[Rd] RFC: type conversion in read.table

John Chambers jmc@research.bell-labs.com
Fri, 24 Aug 2001 09:18:17 -0400

Prof Brian Ripley wrote:
> Currently read.table is rather limited in its type conversion.
> The algorithm is
> 0) Read as character
> 1) Try to convert to numeric. If that works, quit
> 2) Convert to factor unless !as.is.
> I am thinking about adding more flexibility and more classes by the
> following two changes.
> A) Anticipating the arrival of classes for all R objects, add an
> argument say `colClasses' that allows the user to specify the desired
> class for every column.  This could default to "auto", or NA if people
> think "auto" might be a relevant class name one day.
> The effect would be equivalent to running
> data[[i]] <- as(data[[i]], colClasses[i])
> instead of
> data[[i]] <- type.convert(data[[i]], as.is = as.is[i], dec = dec)
> except that standard classes such as "numeric", "factor", "logical",
> "character" would be dispatched directly, and argument "dec" would be
> consulted where appropriate.
> colClasses = "character" would suppress all conversions, which cannot
> currently be done.
> B) Make the default "auto" option somewhat cleverer.  I am thinking of
> trying the following in turn
> logical
> integer
> numeric
> complex
> factor   (only if !as.is[i] for backwards compatibility).
> The `dec' option needs to be used for numeric/complex.
> This would be done by a documented typeConvert function, and
> should normally be fast (just look at the first item to rule
> out much of the list).
> This does mean that data frames would be much more likely to end up
> containing integer or logical variables (although they can now).
> I have already fixed model.frame/matrix to handle logical variables,
> and would need to check that they do handle integer variables.
> Questions:
> 1) Is this desirable?

Yes, definitely.  It also fits very well into the formal class idiom. 
Couple of suggestions below.

> 2) Are the names sensible?
> 3) Is there any need to allow users to specify either the set of
>    classes used by "auto" or lists of classes on a column-specific
>    basis?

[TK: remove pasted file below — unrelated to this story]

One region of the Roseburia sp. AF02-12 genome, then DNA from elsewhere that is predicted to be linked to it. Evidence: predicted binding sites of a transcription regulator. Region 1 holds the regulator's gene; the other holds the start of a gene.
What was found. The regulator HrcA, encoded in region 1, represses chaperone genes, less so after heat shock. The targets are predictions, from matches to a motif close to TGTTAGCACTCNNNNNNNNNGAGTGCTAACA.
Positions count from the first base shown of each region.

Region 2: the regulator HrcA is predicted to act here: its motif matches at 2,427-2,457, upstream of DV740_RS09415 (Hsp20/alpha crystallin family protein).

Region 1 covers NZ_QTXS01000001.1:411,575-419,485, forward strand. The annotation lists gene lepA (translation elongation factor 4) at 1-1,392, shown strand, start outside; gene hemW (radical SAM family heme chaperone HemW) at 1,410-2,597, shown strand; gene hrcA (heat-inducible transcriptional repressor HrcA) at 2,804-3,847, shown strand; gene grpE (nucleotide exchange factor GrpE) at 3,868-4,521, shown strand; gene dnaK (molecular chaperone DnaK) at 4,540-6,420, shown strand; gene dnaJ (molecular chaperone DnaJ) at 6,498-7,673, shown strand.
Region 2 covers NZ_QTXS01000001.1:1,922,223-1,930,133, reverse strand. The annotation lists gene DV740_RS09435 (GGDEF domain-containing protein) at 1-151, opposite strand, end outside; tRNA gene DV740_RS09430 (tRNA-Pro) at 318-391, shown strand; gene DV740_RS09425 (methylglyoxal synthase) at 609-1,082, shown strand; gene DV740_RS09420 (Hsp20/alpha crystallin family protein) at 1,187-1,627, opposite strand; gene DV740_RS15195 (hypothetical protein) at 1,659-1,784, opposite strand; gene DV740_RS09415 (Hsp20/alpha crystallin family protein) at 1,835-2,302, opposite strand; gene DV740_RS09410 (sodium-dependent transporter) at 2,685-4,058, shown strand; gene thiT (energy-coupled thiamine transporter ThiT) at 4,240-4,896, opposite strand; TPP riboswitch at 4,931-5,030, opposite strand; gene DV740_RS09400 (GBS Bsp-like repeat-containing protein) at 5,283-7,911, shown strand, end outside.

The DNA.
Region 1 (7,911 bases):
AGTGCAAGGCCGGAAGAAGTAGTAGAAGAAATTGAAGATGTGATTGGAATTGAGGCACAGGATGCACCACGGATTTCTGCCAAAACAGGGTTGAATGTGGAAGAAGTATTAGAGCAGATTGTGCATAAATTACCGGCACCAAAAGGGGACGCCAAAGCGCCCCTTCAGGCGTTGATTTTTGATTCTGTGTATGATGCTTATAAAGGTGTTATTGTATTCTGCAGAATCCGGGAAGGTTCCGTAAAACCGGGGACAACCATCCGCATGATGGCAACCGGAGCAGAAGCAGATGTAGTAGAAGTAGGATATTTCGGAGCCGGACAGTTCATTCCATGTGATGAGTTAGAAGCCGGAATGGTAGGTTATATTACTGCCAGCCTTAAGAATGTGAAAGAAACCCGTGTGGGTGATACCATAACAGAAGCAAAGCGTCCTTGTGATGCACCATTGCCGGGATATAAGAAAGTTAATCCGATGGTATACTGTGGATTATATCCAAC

I think the most flexible way to get what you want is something like the

The natural default for the colClasses argument is the name of a class,
but a "virtual" class in green book terminology.

I've been playing around with some data-frame related software mostly as
tests for the methods code (in SLanguage/SModels in the Omegahat tree).

The class used there for this purpose is called "dataVariable", meaning
anything that can conceptually be a variable in a data frame.  Actual
classes for variables extend this class, maybe trivially, maybe by some

What's needed for the default here is essentially a method to coerce
class "character" to "dataVariable" (or whatever name one wants to
use).  When we are really using formal methods, this would be specified
by a call to setAs (green book, p307).  Then in effect
  data[[i]] <- as(data[[i]], colClasses[i])
applies in the default case as well.

Users could specialize the default by over-riding the setAs, but a
better way would be to define a new virtual class, with its own method
for coercion.  Users would then have essentially unlimited flexibility,
by supplying the name of that class in the colClasses argument.

> 4) Currently the default is to get something without much information
>    loss, and that would remain.  My intention is that if a class is
>    specified and conversion is not possible that the result would be
>    (mainly?) NAs.  Any problem with that?

As a default, seems fine.  When the user supplies a class, this implies
an as() method, which can then decide what to do in case of
problems--error, NA, or whatever.

> Brian
> --
> Brian D. Ripley,                  ripley@stats.ox.ac.uk
> Professor of Applied Statistics,  http://www.stats.ox.ac.uk/~ripley/
> University of Oxford,             Tel:  +44 1865 272861 (self)
> 1 South Parks Road,                     +44 1865 272860 (secr)
> Oxford OX1 3TG, UK                Fax:  +44 1865 272595
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John M. Chambers                  jmc@bell-labs.com
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700 Mountain Avenue, Room 2C-282  fax:    (908)582-3340
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